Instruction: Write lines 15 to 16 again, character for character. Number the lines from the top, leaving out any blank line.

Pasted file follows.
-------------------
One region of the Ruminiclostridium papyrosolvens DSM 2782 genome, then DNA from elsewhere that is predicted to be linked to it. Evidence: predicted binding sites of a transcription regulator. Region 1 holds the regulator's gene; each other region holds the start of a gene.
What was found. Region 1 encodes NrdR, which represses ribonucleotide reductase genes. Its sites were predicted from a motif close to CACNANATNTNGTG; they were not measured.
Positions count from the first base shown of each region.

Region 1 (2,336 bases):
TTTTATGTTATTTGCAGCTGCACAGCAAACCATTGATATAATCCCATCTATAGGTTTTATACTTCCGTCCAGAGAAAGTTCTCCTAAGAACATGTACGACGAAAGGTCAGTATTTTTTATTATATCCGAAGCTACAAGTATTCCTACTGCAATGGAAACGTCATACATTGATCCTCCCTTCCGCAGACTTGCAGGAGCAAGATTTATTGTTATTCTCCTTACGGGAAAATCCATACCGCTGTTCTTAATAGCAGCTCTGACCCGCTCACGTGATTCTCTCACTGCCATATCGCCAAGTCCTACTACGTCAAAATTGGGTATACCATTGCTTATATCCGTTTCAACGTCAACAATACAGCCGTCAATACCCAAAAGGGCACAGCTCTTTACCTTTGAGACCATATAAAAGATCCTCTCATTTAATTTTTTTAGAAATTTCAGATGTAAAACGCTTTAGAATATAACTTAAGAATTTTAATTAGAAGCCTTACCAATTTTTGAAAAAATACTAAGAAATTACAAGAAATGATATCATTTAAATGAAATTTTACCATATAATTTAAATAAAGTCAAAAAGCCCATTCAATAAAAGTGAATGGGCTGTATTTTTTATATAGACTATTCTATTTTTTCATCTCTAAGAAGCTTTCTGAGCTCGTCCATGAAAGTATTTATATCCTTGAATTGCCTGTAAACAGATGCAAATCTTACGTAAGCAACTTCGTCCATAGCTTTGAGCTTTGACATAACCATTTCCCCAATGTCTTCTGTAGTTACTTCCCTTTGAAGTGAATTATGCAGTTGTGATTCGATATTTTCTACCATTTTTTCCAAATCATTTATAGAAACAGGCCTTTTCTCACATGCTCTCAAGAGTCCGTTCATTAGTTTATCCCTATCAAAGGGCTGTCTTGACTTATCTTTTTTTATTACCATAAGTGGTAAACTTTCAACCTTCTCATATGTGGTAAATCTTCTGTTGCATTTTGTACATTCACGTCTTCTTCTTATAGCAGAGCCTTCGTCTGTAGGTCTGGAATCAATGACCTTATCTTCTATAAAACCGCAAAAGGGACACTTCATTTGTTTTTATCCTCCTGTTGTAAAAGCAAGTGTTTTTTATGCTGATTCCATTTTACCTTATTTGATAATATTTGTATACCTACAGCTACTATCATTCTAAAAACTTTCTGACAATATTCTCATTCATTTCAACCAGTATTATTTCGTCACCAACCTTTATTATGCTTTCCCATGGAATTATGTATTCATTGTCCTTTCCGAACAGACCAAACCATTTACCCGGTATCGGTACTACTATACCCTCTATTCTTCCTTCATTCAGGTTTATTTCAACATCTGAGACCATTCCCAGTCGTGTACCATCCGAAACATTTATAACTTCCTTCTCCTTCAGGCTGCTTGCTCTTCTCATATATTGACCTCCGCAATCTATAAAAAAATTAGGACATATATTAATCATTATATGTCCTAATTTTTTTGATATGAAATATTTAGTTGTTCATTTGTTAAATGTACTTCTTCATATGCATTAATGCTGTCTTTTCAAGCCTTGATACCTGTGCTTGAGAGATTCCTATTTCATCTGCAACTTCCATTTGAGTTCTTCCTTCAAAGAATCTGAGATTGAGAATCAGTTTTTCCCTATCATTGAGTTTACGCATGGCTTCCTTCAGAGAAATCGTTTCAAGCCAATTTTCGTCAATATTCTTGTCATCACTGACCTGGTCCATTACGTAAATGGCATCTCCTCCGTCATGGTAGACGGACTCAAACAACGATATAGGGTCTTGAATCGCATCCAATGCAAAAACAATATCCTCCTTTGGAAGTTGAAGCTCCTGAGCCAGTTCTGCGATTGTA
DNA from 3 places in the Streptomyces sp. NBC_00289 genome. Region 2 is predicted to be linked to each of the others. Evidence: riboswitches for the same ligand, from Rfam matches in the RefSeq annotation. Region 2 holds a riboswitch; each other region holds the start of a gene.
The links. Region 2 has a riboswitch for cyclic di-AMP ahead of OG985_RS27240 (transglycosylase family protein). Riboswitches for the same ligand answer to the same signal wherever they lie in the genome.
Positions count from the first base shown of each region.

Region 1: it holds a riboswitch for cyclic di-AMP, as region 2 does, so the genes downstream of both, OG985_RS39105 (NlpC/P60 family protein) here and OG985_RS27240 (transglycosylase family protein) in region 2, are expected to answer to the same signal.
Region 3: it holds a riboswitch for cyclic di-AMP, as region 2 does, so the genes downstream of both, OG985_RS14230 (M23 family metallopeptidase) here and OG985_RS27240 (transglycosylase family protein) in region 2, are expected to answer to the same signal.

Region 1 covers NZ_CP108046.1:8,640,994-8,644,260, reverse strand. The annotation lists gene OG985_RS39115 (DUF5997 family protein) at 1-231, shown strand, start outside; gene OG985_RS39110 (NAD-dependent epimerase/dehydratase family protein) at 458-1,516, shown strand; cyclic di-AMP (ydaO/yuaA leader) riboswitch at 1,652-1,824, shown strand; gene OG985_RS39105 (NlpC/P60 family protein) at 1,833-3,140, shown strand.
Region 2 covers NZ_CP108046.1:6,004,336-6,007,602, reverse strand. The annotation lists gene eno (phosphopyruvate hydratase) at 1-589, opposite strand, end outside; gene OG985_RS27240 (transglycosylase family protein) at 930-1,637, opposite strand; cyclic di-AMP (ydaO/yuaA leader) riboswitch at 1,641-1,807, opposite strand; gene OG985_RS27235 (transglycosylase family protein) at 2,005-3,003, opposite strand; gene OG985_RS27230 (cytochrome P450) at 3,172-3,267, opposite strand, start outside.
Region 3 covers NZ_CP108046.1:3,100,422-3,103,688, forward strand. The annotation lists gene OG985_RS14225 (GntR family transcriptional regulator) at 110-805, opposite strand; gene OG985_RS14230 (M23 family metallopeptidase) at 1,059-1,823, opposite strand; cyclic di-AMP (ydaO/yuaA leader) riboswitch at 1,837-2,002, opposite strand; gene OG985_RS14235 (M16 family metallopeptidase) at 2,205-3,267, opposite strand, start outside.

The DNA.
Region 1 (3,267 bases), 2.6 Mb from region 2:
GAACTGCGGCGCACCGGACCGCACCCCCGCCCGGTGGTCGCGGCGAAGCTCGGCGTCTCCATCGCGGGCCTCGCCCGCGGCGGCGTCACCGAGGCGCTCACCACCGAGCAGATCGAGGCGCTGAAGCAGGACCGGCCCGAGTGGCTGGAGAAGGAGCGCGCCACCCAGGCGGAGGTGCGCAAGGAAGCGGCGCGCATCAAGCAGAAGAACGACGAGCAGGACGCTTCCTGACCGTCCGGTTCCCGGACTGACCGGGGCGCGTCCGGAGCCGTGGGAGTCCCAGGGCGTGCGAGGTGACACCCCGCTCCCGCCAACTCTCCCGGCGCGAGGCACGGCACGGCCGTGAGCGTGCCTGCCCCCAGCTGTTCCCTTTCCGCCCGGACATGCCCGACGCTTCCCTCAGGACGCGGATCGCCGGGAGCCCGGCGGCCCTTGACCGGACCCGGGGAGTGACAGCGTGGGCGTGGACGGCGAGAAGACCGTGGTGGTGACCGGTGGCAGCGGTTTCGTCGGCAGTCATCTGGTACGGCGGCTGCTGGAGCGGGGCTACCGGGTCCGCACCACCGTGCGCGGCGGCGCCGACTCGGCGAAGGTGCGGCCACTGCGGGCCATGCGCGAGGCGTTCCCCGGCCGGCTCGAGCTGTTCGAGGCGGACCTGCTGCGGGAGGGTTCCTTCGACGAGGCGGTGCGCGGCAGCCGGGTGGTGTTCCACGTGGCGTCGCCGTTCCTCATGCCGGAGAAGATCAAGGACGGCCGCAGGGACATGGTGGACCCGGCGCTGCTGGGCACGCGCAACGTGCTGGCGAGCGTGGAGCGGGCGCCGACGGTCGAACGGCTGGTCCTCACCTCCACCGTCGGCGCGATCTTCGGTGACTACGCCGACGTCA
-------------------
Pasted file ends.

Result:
Region 1 (3,267 bases), 2.6 Mb from region 2:
GAACTGCGGCGCACCGGACCGCACCCCCGCCCGGTGGTCGCGGCGAAGCTCGGCGTCTCCATCGCGGGCCTCGCCCGCGGCGGCGTCACCGAGGCGCTCACCACCGAGCAGATCGAGGCGCTGAAGCAGGACCGGCCCGAGTGGCTGGAGAAGGAGCGCGCCACCCAGGCGGAGGTGCGCAAGGAAGCGGCGCGCATCAAGCAGAAGAACGACGAGCAGGACGCTTCCTGACCGTCCGGTTCCCGGACTGACCGGGGCGCGTCCGGAGCCGTGGGAGTCCCAGGGCGTGCGAGGTGACACCCCGCTCCCGCCAACTCTCCCGGCGCGAGGCACGGCACGGCCGTGAGCGTGCCTGCCCCCAGCTGTTCCCTTTCCGCCCGGACATGCCCGACGCTTCCCTCAGGACGCGGATCGCCGGGAGCCCGGCGGCCCTTGACCGGACCCGGGGAGTGACAGCGTGGGCGTGGACGGCGAGAAGACCGTGGTGGTGACCGGTGGCAGCGGTTTCGTCGGCAGTCATCTGGTACGGCGGCTGCTGGAGCGGGGCTACCGGGTCCGCACCACCGTGCGCGGCGGCGCCGACTCGGCGAAGGTGCGGCCACTGCGGGCCATGCGCGAGGCGTTCCCCGGCCGGCTCGAGCTGTTCGAGGCGGACCTGCTGCGGGAGGGTTCCTTCGACGAGGCGGTGCGCGGCAGCCGGGTGGTGTTCCACGTGGCGTCGCCGTTCCTCATGCCGGAGAAGATCAAGGACGGCCGCAGGGACATGGTGGACCCGGCGCTGCTGGGCACGCGCAACGTGCTGGCGAGCGTGGAGCGGGCGCCGACGGTCGAACGGCTGGTCCTCACCTCCACCGTCGGCGCGATCTTCGGTGACTACGCCGACGTCA